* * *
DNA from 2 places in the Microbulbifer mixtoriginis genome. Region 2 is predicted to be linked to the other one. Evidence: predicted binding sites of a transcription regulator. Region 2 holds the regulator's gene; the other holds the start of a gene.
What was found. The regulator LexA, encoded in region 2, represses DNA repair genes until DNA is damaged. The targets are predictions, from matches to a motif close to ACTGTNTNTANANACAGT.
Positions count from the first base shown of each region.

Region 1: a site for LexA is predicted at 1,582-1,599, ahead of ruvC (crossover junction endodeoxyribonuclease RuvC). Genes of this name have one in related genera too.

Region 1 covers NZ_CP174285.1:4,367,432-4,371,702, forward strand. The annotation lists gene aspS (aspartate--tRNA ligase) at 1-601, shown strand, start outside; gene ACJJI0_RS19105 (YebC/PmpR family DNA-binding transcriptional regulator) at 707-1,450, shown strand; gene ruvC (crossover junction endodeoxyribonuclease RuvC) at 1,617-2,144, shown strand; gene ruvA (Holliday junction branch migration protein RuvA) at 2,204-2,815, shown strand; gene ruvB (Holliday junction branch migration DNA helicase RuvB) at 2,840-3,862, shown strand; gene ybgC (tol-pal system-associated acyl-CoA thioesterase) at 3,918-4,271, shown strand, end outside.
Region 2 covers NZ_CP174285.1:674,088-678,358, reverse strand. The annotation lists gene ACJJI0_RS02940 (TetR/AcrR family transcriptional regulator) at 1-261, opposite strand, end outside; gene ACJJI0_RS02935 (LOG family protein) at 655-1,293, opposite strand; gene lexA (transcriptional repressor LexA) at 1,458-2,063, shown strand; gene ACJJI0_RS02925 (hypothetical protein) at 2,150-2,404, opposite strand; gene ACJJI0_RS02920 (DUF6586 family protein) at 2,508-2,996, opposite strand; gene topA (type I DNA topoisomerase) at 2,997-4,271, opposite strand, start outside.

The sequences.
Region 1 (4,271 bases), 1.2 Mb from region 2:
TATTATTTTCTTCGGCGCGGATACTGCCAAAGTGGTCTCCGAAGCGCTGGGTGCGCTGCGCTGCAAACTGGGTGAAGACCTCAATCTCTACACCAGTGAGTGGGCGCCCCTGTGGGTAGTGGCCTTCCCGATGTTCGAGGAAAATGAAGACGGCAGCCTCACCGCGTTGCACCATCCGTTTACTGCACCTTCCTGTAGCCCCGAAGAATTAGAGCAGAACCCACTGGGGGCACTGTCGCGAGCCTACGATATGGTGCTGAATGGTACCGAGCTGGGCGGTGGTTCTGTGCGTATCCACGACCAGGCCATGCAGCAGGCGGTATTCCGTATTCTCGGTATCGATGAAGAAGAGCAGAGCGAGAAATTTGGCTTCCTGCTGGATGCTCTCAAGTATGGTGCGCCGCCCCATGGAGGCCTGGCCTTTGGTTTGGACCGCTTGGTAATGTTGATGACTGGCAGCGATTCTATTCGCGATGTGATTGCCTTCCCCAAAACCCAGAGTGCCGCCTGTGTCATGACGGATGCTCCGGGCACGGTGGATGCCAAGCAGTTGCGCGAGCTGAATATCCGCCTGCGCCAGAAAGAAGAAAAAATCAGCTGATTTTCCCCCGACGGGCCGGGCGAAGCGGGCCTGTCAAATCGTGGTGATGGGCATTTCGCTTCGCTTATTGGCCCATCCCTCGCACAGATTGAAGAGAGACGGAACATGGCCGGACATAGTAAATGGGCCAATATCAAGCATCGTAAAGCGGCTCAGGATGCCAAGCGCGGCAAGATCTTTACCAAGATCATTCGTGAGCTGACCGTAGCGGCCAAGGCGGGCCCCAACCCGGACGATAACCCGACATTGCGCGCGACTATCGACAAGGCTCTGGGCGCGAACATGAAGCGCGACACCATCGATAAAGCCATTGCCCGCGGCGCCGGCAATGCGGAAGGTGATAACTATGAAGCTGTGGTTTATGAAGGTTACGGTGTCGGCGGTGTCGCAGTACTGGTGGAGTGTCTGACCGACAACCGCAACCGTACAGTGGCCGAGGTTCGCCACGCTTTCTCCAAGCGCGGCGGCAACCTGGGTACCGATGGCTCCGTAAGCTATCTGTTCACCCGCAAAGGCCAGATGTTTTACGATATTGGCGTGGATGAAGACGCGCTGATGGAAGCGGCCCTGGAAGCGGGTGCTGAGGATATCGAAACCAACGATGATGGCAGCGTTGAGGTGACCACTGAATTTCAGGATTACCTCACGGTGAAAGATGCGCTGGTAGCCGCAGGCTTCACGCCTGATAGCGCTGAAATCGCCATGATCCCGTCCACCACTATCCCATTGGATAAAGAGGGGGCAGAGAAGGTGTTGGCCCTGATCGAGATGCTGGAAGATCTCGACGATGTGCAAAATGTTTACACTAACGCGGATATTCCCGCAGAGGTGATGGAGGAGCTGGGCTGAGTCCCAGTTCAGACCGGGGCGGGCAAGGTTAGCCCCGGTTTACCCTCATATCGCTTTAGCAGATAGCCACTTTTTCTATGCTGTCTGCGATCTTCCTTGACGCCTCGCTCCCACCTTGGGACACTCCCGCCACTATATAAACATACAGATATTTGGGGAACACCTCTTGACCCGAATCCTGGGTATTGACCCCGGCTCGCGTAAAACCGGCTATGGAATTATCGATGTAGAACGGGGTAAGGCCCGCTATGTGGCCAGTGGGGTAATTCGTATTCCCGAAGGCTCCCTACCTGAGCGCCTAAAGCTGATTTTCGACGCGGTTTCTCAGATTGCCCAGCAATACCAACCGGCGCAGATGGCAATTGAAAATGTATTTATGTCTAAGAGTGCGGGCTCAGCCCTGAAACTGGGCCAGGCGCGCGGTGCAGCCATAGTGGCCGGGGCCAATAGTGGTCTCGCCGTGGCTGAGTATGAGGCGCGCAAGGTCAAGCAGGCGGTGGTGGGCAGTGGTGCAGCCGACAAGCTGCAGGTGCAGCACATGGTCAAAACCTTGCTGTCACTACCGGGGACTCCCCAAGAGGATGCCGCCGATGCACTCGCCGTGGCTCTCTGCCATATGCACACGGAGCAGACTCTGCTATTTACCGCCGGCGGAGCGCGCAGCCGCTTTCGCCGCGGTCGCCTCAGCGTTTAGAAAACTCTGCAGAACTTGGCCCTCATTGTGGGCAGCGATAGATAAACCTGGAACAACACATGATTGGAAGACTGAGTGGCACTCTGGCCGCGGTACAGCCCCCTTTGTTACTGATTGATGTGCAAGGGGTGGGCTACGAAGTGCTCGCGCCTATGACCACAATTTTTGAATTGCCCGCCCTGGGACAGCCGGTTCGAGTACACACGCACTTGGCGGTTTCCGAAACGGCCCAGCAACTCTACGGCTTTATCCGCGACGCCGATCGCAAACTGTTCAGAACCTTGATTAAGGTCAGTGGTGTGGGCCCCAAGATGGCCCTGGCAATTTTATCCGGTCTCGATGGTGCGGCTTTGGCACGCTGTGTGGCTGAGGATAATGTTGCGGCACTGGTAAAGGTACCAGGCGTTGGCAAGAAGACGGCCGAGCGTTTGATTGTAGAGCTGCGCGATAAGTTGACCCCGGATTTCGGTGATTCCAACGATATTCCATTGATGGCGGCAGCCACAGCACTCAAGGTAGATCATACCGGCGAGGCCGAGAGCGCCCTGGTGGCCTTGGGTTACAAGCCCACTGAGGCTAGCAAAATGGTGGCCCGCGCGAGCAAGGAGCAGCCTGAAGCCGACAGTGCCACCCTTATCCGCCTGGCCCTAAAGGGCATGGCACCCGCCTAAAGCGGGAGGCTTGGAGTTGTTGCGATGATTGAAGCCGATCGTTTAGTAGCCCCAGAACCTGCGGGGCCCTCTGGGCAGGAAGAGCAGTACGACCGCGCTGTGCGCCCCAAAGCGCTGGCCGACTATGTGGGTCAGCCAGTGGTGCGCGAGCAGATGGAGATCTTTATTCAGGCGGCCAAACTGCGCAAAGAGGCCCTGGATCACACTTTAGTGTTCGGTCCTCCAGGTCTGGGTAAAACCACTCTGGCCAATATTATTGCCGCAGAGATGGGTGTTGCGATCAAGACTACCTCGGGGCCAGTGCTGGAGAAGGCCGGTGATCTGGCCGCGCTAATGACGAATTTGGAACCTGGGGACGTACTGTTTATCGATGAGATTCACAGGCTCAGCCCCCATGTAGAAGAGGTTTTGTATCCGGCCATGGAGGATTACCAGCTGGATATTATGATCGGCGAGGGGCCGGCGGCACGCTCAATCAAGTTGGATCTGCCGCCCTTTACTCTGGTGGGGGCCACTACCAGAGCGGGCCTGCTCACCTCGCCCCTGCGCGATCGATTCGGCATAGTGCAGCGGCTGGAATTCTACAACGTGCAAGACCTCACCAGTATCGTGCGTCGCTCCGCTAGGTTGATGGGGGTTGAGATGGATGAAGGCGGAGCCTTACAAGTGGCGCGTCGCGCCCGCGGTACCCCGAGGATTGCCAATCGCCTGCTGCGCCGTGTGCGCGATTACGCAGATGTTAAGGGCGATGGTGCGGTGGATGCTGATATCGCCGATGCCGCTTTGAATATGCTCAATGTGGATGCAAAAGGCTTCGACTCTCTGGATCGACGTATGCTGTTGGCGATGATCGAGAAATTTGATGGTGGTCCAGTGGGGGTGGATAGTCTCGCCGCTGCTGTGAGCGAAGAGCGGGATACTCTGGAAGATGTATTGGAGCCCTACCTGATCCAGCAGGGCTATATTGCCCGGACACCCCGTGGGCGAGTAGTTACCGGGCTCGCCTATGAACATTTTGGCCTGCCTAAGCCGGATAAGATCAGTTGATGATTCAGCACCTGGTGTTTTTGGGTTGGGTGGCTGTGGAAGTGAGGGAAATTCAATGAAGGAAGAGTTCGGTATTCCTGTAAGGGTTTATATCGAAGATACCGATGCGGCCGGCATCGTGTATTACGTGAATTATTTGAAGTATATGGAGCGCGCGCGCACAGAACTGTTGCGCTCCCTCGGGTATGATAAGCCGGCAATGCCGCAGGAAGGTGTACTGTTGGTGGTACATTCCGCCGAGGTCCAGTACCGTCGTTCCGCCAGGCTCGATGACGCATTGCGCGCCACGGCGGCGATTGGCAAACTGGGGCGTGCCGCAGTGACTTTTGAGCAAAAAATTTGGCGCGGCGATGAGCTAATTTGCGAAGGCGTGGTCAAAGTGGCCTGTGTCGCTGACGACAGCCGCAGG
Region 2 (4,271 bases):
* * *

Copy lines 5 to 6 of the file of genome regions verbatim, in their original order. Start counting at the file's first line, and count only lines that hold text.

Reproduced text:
Region 1 covers NZ_CP174285.1:4,367,432-4,371,702, forward strand. The annotation lists gene aspS (aspartate--tRNA ligase) at 1-601, shown strand, start outside; gene ACJJI0_RS19105 (YebC/PmpR family DNA-binding transcriptional regulator) at 707-1,450, shown strand; gene ruvC (crossover junction endodeoxyribonuclease RuvC) at 1,617-2,144, shown strand; gene ruvA (Holliday junction branch migration protein RuvA) at 2,204-2,815, shown strand; gene ruvB (Holliday junction branch migration DNA helicase RuvB) at 2,840-3,862, shown strand; gene ybgC (tol-pal system-associated acyl-CoA thioesterase) at 3,918-4,271, shown strand, end outside.
Region 2 covers NZ_CP174285.1:674,088-678,358, reverse strand. The annotation lists gene ACJJI0_RS02940 (TetR/AcrR family transcriptional regulator) at 1-261, opposite strand, end outside; gene ACJJI0_RS02935 (LOG family protein) at 655-1,293, opposite strand; gene lexA (transcriptional repressor LexA) at 1,458-2,063, shown strand; gene ACJJI0_RS02925 (hypothetical protein) at 2,150-2,404, opposite strand; gene ACJJI0_RS02920 (DUF6586 family protein) at 2,508-2,996, opposite strand; gene topA (type I DNA topoisomerase) at 2,997-4,271, opposite strand, start outside.